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Published December 24, 2010, 12:00 AM

Farmer: Accusations of jealousy undermine a marriage

How can a hard-working, steady, generally level-headed man lose his cool and become irrational and obsessed to the point of driving away someone he loves? Meet Jim and Samantha – not their real names, of course.

By: Val Farmer, INFORUM

How can a hard-working, steady, generally level-headed man lose his cool and become irrational and obsessed to the point of driving away someone he loves? Meet Jim and Samantha – not their real names, of course.

Jim is a reserved man, a bedrock of strength and virtue. He is loyal and dedicated, a plodding man who advanced in his company through sheer effort and determination. He had an abusive childhood that he doesn’t talk much about and, when he does, he minimizes any psychological impact on his life.

Samantha’s personality is the opposite of Jim’s. Samantha has an easy way with people. She is exuberant, fun loving, and wears her emotions on her sleeve. Her joy of life is contagious. She has a lot of friends, whether it is at work, in her church circle or socially. Jim is reminded of this at social gatherings when Samantha displays a magnetic effect on others.

Jim becomes jealous by how Samantha acts in public. In fact, if he had his way, they wouldn’t go out much at all. When they do go out, Jim invariably gets into a dark, ugly mood. He wants some of the attention she gives to others. He feels slighted. He finds fault with Samantha’s friendliness and gives her the third degree about her actions and conversations.

Samantha doesn’t think twice about her motives. She resents having to explain her innocent behavior. Jim’s accusations are groundless and absurd. She resents the implication that her morals are suspect or that she is gullible. Samantha’s attempts to reassure Jim don’t stop his jealousy. Simple occasions have the potential for disaster – either on the spot or after they go home.

Jim’s active imagination almost seems like paranoia. He now starts interrogating Samantha about her conversations with male friends at church meetings and keeping track of how long she takes to get home.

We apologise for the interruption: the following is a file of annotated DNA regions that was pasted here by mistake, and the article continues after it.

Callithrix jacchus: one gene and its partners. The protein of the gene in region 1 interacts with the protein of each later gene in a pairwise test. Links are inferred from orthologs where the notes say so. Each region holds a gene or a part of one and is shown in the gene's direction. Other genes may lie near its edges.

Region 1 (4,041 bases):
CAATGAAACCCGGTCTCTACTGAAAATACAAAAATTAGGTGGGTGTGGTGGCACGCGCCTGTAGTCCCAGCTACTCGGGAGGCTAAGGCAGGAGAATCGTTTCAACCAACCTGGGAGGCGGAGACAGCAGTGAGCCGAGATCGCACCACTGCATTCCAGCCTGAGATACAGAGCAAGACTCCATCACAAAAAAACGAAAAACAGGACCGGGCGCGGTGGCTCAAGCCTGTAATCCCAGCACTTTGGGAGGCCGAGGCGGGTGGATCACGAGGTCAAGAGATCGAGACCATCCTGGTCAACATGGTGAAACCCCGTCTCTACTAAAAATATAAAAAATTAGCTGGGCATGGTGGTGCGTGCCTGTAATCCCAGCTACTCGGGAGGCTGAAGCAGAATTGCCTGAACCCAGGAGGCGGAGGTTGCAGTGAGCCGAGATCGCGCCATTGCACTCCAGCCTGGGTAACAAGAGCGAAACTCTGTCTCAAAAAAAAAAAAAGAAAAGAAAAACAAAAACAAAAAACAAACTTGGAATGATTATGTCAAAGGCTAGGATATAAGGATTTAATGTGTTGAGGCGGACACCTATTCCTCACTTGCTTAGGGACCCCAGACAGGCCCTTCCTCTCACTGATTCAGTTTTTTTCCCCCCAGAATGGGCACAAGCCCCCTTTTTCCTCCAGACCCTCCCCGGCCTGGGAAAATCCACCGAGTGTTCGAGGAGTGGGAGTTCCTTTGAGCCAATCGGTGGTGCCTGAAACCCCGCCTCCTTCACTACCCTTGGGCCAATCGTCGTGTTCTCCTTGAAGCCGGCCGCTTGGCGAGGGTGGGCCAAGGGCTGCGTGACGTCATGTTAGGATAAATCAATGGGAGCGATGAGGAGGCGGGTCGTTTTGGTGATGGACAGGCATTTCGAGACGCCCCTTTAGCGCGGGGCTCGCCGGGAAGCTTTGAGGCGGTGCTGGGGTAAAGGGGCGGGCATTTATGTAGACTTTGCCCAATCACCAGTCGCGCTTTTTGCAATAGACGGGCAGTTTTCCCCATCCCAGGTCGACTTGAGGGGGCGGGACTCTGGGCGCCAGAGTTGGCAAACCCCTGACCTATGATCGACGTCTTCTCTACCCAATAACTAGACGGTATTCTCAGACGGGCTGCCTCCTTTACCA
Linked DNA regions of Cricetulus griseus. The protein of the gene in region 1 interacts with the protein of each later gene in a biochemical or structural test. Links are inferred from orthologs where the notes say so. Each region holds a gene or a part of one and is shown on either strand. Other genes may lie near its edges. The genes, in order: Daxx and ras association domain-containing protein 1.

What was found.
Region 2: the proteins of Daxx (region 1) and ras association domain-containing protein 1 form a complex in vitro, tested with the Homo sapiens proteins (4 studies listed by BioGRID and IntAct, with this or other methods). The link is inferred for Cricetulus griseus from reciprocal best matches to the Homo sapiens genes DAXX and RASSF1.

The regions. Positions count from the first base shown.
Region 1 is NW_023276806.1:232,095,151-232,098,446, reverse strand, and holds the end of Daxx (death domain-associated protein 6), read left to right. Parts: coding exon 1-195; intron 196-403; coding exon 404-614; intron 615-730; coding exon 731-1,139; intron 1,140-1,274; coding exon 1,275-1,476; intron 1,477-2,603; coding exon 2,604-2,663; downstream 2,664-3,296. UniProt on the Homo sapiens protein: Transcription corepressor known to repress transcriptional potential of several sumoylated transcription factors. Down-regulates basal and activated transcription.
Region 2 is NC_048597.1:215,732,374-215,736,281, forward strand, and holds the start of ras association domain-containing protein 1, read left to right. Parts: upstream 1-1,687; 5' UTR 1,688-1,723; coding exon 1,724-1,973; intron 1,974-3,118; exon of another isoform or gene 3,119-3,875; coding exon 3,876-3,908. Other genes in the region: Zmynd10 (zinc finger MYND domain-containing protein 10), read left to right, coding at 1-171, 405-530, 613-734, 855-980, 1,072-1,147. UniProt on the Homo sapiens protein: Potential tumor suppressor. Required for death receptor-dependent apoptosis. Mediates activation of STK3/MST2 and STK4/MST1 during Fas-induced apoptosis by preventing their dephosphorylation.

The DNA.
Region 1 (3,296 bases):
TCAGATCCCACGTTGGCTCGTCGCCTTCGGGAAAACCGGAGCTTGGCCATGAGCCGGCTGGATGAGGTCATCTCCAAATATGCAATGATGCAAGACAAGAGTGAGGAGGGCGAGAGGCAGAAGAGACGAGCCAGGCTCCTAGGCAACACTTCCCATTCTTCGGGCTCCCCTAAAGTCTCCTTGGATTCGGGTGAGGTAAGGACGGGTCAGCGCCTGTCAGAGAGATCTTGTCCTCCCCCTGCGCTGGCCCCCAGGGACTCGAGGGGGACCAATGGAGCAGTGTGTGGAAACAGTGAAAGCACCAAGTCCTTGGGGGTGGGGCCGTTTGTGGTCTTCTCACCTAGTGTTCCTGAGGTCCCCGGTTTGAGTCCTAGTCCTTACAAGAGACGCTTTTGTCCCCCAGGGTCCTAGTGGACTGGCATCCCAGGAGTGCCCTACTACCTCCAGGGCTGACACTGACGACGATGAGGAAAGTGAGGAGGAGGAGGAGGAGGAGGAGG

Samantha resents his control and chooses to defy him. She goes out with her friends just to prove she has the right to do so. To avoid unpleasant clashes, Samantha withholds information or tells a few “white lies.” This backfires. When Jim “catches” her, his worst fears are confirmed, and the pressure intensifies. This panics Samantha even more. Jim is wearing her out with his endless accusations and questions.

Samantha becomes depressed. She can’t go on this way. She’s losing her love and respect for Jim. The man she counted on for stability and good judgment is falling apart. She starts threatening to leave him if the wild accusations continue. Bringing up separation or divorce triggers even more of Jim’s insecurities. Ironically, Jim has caused the thing he fears most – losing Samantha.

Jealousy stems from poor self-esteem. At the heart of jealousy is a crisis of self-esteem. Samantha’s effervescent personality and smooth social skills are quite a contrast to Jim’s reserved, introverted manner. He began to believe she was too perfect, too good and that he was lucky to have her. Worse, he imagined that she would recognize this and be attracted to someone else.

Since Jim didn’t trust his hold on Samantha’s love, he became obsessed with keeping potential rivals out of her life. His suspicious interrogations, wild accusations, and rigid control were efforts to fend off threatening relationships before they could get started. He treated Samantha like a possession he was going to keep at all costs.

What Jim feared, happened. Samantha pulled away. He can’t make the connection that it was his control and jealousy that drove Samantha away. He was too fixated on what she was doing wrong.

Advice for Jim. Jim has forgotten how well he and Samantha were matched up emotionally, spiritually and intellectually. Samantha saw in Jim qualities she admired, respected and loved. His strength and steadiness appealed to her. How he was then and how he is now – minus the jealousy – met Samantha’s needs. Jim has to reaffirm his trust of his own desirability – something Samantha believes more than he does. Samantha pins her hopes on getting in for professional counseling.

Jim’s self-confidence is a key to letting go of his fears. He needs an attitude that Samantha is just as lucky to be with him as he is to be with her. It was that independence and self-assurance that drew Samantha to him in the first place.

Jim is worrying too much about himself and his needs. Besides his fears, his obsession about himself and his feelings have become the problem. Can he get back to caring about her instead of worrying about himself?

Jim needs to refocus his attention on meeting Samantha’s needs. He needs to lighten up, listen to her feelings, and go out of his way for her in a non-smothering way. Their relationship needs some lighthearted fun instead of a suffocating atmosphere of conflict and control.

Samantha needs freedom and trust. Jim can get her heart back only by letting go. No amount of force or pressure will keep her. Samantha already loves him – the way he used to be. By relaxing and believing and then admitting he is the problem, Jim can get back to being himself – the self that won Samantha’s heart in the first place.


Val Farmer is a clinical psychologist specializing in family business consultation and mediation with farm families. He lives in Wildwood, Mo., and can be contacted through his website.

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